A Temporary Problem
Lynn Walker was born in Texas in 1925. A few years later, his father Grover, who worked at the local oil refinery, was hit by a truck near the plant’s gate as he was bicycling to his job. Grover died a couple of days later, leaving Lynn’s mother, Lavanna, a widow with seven children to raise during the Depression.
The siblings who were old enough—even the sisters—served overseas during World War II. Lynn served in the Army and was wounded at the battle of Steinwald in Alsace-Lorraine, hit by shrapnel from a German mortar shell, some of which he carries in his arm to this day.
After the war, Lynn married his childhood sweetheart, Bettye, and after obtaining a college degree and pursuing some graduate work, he entered a career in the oil business. They moved from Texas to Venezuela, where they spent six years as expats. Lynn then took a position with a small oil company based in New York City, and they settled in Connecticut where they raised three sons.
He eventually became CEO of the AMEX-listed oil company, which was ultimately acquired by a large mining concern. Lynn and Bettye retired to Virginia and on Thanksgiving Day 2009 she died in her sleep. Recently, the 87-year-old widower moved, with the son and daughter-in-law who took him into their care, to Pennsylvania. He has been battling multiple myeloma for some time and is in the final stages of the disease. His large frame is shrinking, and the thick arms that used to swing axes and sledgehammers around his Connecticut property are withering.
I visited Lynn on Sunday at his new home. The last time I had spoken to him, by phone, he was lucid, chatty, and in good spirits. On Sunday, though, it was clear that the veil had begun to fall. He was sleeping when I arrived, but eventually he opened his eyes, and they registered surprise and delight at seeing me. He clearly knew who I was, but he was unable to speak, at least initially.
I sat next to his hospital-style bed, by a crackling wood fire, in an 18th century house not unlike the home where he and Bettye raised their three boys. When the hospice worker asked Lynn what kind of music he liked to listen to, someone replied, “Fox News is music to his ears.” Soon that channel was playing on the TV above the fireplace as he watched intently.
Lynn has been a conservative Republican all his life. (The only time I truly disappointed him was when I voted for Bill Clinton over George H.W. Bush. “How do you like your boy now?” he would ask in a scolding tone whenever we met.) Because of the difficult circumstances of his childhood, his sacrifices during the war, and his hard work in college, graduate school, and his chosen industry, he never had any patience for able-bodied people who expected handouts.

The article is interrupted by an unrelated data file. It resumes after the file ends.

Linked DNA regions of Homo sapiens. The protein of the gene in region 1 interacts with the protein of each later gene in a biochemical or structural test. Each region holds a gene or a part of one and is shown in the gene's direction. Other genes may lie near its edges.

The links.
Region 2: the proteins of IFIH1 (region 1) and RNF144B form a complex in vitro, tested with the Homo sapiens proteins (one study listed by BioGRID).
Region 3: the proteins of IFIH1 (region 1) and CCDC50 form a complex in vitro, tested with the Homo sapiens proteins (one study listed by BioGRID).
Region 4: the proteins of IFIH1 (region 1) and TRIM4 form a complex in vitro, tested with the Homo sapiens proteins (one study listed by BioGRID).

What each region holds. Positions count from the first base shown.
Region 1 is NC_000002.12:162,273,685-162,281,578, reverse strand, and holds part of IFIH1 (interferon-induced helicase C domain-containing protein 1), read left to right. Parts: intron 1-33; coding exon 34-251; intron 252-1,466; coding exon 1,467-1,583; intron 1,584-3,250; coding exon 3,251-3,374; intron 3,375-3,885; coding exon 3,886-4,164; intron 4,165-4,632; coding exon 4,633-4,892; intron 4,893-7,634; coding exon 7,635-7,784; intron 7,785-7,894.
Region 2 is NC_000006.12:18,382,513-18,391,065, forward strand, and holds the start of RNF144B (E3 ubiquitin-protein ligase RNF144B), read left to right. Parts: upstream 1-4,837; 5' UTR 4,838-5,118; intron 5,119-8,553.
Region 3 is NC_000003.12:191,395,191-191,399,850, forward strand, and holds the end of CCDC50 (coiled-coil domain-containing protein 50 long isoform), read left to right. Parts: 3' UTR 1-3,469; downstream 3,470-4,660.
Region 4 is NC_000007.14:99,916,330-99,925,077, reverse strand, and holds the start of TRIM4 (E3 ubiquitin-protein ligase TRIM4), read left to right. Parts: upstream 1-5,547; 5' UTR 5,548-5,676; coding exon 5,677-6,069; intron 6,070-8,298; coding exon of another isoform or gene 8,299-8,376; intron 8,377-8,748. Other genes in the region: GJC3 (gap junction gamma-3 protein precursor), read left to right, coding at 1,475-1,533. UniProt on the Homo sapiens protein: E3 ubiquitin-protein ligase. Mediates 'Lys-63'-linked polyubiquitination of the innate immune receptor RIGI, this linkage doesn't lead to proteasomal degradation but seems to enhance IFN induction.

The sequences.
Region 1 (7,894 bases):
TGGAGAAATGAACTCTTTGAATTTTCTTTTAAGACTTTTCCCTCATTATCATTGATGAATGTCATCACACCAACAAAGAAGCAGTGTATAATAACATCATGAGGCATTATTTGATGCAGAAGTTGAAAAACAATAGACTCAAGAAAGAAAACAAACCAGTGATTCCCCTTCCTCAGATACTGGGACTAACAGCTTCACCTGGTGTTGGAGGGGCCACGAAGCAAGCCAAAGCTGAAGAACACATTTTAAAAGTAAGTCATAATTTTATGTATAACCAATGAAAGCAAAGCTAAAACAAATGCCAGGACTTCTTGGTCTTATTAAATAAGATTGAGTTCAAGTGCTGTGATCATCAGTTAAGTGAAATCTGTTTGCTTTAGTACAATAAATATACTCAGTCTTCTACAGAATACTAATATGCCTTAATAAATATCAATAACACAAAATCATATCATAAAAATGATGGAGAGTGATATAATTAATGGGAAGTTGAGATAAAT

He and Bettye once visited me in Manhattan, and a fairly well-dressed man approached him on the street, begging for money. Always eagle-eyed, Lynn spotted a pricey watch adorning the man’s wrist. He took the man’s hand, gestured toward the watch, and in his voice which retained a slight Texas twang said, “If I were you, I would pawn that watch before asking anyone for money.”
He never lacked compassion for the less-fortunate, though—he simply always believed that assistance in most cases should be temporary in nature. Lynn watched with sorrow as urban housing projects and welfare created a permanent dependent class that stripped recipients of dignity and self-sufficiency. It angered him to see illegal immigrants take American jobs. It infuriated him to see the government become a bloated behemoth, taking too great a proportion of his income, which he would have preferred to have invested in our economy, creating growth and employment.
It saddened him to see traditional values scoured from our culture. It worried him that the country for which he fought and risked his life was inching ever closer to a fiscal cliff. And he opposed the intrusiveness of big government. In fact, he bridled whenever anyone tried to tell him how to run his affairs--a tendency that probably caused his career to end a few years too soon, when the cautious mining-company managers failed to understand the risk-taking mindset of the wildcatter.
During our visit on Sunday, the longer Lynn was conscious, the more alert and communicative he became. He hugged my children and wordlessly marveled at how much they’d grown. He was delighted to learn that we were considering attending a Romney rally in Pennsylvania on our way back to New Jersey.
Referring to the review of the Obama years unfolding on the TV screen, Lynn uttered the first full sentence I’d heard him say during our visit: “This…is a temporary problem.” (He had returned his Virginia absentee ballot two weeks earlier, voting for Romney/Ryan, and for George Allen, who graciously attended the wedding of Lynn’s granddaughter Sarah, a former employee.)
“A temporary problem.” From your lips to God’s ear, Dad. Soon you will be much closer to Him, and to Mom. His final words to me, as I kissed his forehead and he clutched my hand: “Be good.”
I’m certain that Dad is happy to have lived long enough to see this election’s conclusion, and when Mitt Romney wins the presidency tonight, I will raise a glass of champagne in honor of two good men who love their families and their country—knowing that one’s victory will bring to the other, somewhere in the autumnal hills of Pennsylvania, a smile of peace.